To date, the Natatorium has held 13 Olympic trials between swimming, diving and synchronized swimming, and several more elite competitions such as the U.S. National championships, with 19 world records set along the way. Michael Phelps, the most decorated swimmer in history, set a pair of world records at the Natatorium during the 2009 U.S. Nationals and the 2003 "Duel in the Pool," a meet between the best from the U.S. and Australia.
Making a mark on swimming in Indiana
U.S. Swimming, the governing body of the sport, divides the country into "LSCs," or local swimming communities, mostly by state. The three largest LSCs, not surprisingly, are the three most populous states: California, Texas and Florida.
The fourth-largest LSC is Indiana, thanks in no small part to the building at 901 W. New York St.
"The presence of the Natatorium has contributed to the success of the sport in the state," said Arlene McDonald, event director for Indiana Swimming Inc. "People get exposed to the sport at a young age and know that there are so many levels above the high school level."
Since the Natatorium opened, competition pools have sprouted all over the state. Area high schools such as Carmel, Fishers, Pike, Franklin Community, Ben Davis and North Central all have 50-meter pools. The Carmel Swim Club, which regularly books meets at the Natatorium, is one of the stronger club teams in the country.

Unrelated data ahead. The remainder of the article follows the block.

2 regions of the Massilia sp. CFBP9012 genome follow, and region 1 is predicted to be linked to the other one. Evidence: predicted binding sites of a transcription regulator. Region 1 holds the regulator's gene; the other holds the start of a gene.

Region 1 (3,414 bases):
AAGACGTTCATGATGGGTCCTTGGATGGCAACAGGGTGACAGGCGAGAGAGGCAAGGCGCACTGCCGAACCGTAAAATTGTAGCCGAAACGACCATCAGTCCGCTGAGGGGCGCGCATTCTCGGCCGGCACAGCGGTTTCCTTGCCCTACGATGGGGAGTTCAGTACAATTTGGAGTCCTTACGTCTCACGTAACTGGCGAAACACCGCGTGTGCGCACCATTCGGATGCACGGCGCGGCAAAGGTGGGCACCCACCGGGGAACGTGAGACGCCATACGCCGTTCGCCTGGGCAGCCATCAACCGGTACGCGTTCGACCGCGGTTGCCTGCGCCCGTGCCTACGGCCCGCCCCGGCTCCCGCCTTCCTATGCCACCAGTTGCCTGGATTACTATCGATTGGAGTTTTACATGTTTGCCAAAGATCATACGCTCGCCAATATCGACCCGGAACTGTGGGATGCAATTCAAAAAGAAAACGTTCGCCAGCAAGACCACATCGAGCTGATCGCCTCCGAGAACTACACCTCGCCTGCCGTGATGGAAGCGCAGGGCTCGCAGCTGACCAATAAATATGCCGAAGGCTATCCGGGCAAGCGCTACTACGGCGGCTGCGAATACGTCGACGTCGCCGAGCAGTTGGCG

And for some swimmers, exposure to the Natatorium comes even before junior national meets, major regional meets and the Indiana State High School Athletic Association state championships. Some 2,500 children learn to swim and enjoy recreational swimming during summer camps each year at the Nat.
Add in the IUPUI Jaguars swimming and diving teams, plus IUPUI faculty and staff who can be found turning laps from early morning to the evening, and the Natatorium is a pool for champions, aspiring champions and the masses.
About the wall...
One of the most distinctive features of the IU Natatorium is on the wall behind the diving well, where 249 U.S. Olympic qualifiers are honored. From 1984 through 2016, 10 U.S. Olympic swimming and diving trials were held at the Natatorium, and when a competitor officially made the team, a calligrapher got on a lift and scripted his or her name on the wall.
The wall has been painted twice over the years during building renovations, and each time the names were repainted. The feature is too cool to not keep.
"People still send me pictures; they'll send their kids to camp there and take a picture," said Mary Meagher Plant, who won three gold medals at the 1984 Summer Olympics in Los Angeles after qualifying at the Natatorium. "It's one thing to see your name there, but to see the list -- it's surreal."
A close inspection of the wall reveals one name with a red diamond inside. When Kristy Kowal -- an eventual silver medalist in 2000 in Sydney, Australia -- qualified at the Natatorium, she walked over to the wall and thanked calligrapher Jay Sewell for the little slice of immortality.
Sewell then went back up on the lift with a red marker and put a small diamond inside the "o" in her last name, simply because of Kowal's kind gesture.
Names will continue to go up on the wall -- and soon. The IU Natatorium will host the 2020 U.S. Olympic diving trials.